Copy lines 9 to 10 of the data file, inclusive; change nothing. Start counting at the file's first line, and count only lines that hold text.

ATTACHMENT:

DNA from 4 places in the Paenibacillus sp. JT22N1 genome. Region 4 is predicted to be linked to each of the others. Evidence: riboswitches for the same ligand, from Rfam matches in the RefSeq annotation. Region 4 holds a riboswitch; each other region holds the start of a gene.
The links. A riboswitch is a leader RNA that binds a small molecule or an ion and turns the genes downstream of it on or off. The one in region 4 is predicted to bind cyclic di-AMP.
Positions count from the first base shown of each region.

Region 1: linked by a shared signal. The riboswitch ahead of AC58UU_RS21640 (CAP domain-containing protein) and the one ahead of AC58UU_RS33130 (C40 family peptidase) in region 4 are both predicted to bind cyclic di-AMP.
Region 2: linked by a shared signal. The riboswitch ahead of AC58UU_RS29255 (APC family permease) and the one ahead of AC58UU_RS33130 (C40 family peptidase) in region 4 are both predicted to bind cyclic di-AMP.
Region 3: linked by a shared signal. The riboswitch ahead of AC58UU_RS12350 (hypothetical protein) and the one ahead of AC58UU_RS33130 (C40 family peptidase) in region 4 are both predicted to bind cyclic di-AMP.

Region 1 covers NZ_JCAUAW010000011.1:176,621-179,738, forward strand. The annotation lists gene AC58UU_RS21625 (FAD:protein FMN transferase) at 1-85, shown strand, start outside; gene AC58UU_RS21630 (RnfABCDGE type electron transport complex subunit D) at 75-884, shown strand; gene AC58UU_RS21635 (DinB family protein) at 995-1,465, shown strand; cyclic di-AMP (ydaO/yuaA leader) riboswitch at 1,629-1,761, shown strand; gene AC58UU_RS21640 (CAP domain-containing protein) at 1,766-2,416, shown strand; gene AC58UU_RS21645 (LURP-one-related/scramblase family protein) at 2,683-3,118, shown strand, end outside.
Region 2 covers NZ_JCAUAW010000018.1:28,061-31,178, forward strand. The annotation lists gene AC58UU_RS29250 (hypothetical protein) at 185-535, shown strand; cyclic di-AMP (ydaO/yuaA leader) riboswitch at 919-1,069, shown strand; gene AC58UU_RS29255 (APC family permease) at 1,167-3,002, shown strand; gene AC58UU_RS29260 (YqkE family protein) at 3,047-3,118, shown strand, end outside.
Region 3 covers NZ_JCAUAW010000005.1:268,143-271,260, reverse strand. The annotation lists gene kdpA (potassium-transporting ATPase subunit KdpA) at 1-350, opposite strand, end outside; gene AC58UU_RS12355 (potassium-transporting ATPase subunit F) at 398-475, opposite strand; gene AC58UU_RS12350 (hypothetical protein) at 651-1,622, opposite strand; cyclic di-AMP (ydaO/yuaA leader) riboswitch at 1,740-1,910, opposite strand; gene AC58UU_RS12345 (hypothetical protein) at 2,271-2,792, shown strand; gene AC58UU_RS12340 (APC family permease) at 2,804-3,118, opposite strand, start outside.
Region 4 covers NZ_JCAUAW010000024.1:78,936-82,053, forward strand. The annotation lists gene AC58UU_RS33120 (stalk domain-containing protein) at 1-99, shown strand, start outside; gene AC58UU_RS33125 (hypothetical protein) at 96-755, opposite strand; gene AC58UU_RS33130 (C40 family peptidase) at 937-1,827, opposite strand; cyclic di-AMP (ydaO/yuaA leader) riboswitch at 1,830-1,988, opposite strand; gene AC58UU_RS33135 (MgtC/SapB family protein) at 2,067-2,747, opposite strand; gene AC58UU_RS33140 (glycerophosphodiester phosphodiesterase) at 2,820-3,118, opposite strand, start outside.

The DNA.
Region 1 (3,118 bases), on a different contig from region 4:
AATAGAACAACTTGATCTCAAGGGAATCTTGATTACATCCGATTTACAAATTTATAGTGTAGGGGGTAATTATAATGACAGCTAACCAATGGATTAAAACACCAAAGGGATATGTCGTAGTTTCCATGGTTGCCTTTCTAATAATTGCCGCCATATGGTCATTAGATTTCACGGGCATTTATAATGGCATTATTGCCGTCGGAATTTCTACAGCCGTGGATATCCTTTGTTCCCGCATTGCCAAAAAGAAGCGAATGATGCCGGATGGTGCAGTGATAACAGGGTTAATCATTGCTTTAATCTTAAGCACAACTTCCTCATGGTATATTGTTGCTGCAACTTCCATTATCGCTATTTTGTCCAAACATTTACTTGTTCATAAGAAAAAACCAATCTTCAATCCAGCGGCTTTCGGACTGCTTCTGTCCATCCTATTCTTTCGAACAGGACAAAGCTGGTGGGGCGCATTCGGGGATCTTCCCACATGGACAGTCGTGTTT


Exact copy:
Region 3 covers NZ_JCAUAW010000005.1:268,143-271,260, reverse strand. The annotation lists gene kdpA (potassium-transporting ATPase subunit KdpA) at 1-350, opposite strand, end outside; gene AC58UU_RS12355 (potassium-transporting ATPase subunit F) at 398-475, opposite strand; gene AC58UU_RS12350 (hypothetical protein) at 651-1,622, opposite strand; cyclic di-AMP (ydaO/yuaA leader) riboswitch at 1,740-1,910, opposite strand; gene AC58UU_RS12345 (hypothetical protein) at 2,271-2,792, shown strand; gene AC58UU_RS12340 (APC family permease) at 2,804-3,118, opposite strand, start outside.
Region 4 covers NZ_JCAUAW010000024.1:78,936-82,053, forward strand. The annotation lists gene AC58UU_RS33120 (stalk domain-containing protein) at 1-99, shown strand, start outside; gene AC58UU_RS33125 (hypothetical protein) at 96-755, opposite strand; gene AC58UU_RS33130 (C40 family peptidase) at 937-1,827, opposite strand; cyclic di-AMP (ydaO/yuaA leader) riboswitch at 1,830-1,988, opposite strand; gene AC58UU_RS33135 (MgtC/SapB family protein) at 2,067-2,747, opposite strand; gene AC58UU_RS33140 (glycerophosphodiester phosphodiesterase) at 2,820-3,118, opposite strand, start outside.